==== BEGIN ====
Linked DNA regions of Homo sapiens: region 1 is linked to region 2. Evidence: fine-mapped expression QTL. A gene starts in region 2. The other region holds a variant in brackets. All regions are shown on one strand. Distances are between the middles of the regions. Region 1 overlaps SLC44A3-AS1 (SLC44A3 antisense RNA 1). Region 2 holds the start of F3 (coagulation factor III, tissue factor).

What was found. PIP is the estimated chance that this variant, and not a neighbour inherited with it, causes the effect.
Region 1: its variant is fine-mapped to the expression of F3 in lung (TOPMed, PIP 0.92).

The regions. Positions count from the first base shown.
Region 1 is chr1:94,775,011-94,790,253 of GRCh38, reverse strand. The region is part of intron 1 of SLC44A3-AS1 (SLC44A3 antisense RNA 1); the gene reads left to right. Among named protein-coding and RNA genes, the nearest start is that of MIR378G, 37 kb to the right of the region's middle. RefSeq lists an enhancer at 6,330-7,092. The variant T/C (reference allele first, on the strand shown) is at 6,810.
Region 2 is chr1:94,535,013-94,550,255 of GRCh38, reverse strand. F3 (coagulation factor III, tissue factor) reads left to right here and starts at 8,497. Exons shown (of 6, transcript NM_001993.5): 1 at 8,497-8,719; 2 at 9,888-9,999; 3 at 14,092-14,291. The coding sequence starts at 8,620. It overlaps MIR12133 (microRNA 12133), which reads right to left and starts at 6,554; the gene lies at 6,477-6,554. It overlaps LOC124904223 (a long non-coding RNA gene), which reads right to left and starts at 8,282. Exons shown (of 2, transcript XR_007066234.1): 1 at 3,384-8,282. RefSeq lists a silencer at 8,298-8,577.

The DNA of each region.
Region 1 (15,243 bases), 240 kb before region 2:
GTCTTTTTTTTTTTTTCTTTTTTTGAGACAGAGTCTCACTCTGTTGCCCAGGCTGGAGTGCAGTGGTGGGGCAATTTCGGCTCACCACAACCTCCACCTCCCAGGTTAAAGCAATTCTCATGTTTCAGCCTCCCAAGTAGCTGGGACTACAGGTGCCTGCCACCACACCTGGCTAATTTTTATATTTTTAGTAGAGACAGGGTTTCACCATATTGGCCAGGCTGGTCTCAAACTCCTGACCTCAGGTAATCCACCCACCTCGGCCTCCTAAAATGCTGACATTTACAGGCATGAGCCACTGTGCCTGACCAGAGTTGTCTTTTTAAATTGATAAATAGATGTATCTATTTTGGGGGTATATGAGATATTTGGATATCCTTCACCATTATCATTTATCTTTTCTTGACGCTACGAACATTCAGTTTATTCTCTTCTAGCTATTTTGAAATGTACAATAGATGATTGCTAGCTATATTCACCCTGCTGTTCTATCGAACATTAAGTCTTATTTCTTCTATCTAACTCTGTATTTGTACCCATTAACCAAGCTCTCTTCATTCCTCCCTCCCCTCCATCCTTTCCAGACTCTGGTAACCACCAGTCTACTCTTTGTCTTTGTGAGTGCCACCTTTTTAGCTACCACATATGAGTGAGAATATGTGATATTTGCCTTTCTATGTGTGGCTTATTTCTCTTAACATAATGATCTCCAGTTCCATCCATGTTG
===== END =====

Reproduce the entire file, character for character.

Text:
Linked DNA regions of Homo sapiens: region 1 is linked to region 2. Evidence: fine-mapped expression QTL. A gene starts in region 2. The other region holds a variant in brackets. All regions are shown on one strand. Distances are between the middles of the regions. Region 1 overlaps SLC44A3-AS1 (SLC44A3 antisense RNA 1). Region 2 holds the start of F3 (coagulation factor III, tissue factor).

What was found. PIP is the estimated chance that this variant, and not a neighbour inherited with it, causes the effect.
Region 1: its variant is fine-mapped to the expression of F3 in lung (TOPMed, PIP 0.92).

The regions. Positions count from the first base shown.
Region 1 is chr1:94,775,011-94,790,253 of GRCh38, reverse strand. The region is part of intron 1 of SLC44A3-AS1 (SLC44A3 antisense RNA 1); the gene reads left to right. Among named protein-coding and RNA genes, the nearest start is that of MIR378G, 37 kb to the right of the region's middle. RefSeq lists an enhancer at 6,330-7,092. The variant T/C (reference allele first, on the strand shown) is at 6,810.
Region 2 is chr1:94,535,013-94,550,255 of GRCh38, reverse strand. F3 (coagulation factor III, tissue factor) reads left to right here and starts at 8,497. Exons shown (of 6, transcript NM_001993.5): 1 at 8,497-8,719; 2 at 9,888-9,999; 3 at 14,092-14,291. The coding sequence starts at 8,620. It overlaps MIR12133 (microRNA 12133), which reads right to left and starts at 6,554; the gene lies at 6,477-6,554. It overlaps LOC124904223 (a long non-coding RNA gene), which reads right to left and starts at 8,282. Exons shown (of 2, transcript XR_007066234.1): 1 at 3,384-8,282. RefSeq lists a silencer at 8,298-8,577.

The DNA of each region.
Region 1 (15,243 bases), 240 kb before region 2:
GTCTTTTTTTTTTTTTCTTTTTTTGAGACAGAGTCTCACTCTGTTGCCCAGGCTGGAGTGCAGTGGTGGGGCAATTTCGGCTCACCACAACCTCCACCTCCCAGGTTAAAGCAATTCTCATGTTTCAGCCTCCCAAGTAGCTGGGACTACAGGTGCCTGCCACCACACCTGGCTAATTTTTATATTTTTAGTAGAGACAGGGTTTCACCATATTGGCCAGGCTGGTCTCAAACTCCTGACCTCAGGTAATCCACCCACCTCGGCCTCCTAAAATGCTGACATTTACAGGCATGAGCCACTGTGCCTGACCAGAGTTGTCTTTTTAAATTGATAAATAGATGTATCTATTTTGGGGGTATATGAGATATTTGGATATCCTTCACCATTATCATTTATCTTTTCTTGACGCTACGAACATTCAGTTTATTCTCTTCTAGCTATTTTGAAATGTACAATAGATGATTGCTAGCTATATTCACCCTGCTGTTCTATCGAACATTAAGTCTTATTTCTTCTATCTAACTCTGTATTTGTACCCATTAACCAAGCTCTCTTCATTCCTCCCTCCCCTCCATCCTTTCCAGACTCTGGTAACCACCAGTCTACTCTTTGTCTTTGTGAGTGCCACCTTTTTAGCTACCACATATGAGTGAGAATATGTGATATTTGCCTTTCTATGTGTGGCTTATTTCTCTTAACATAATGATCTCCAGTTCCATCCATGTTG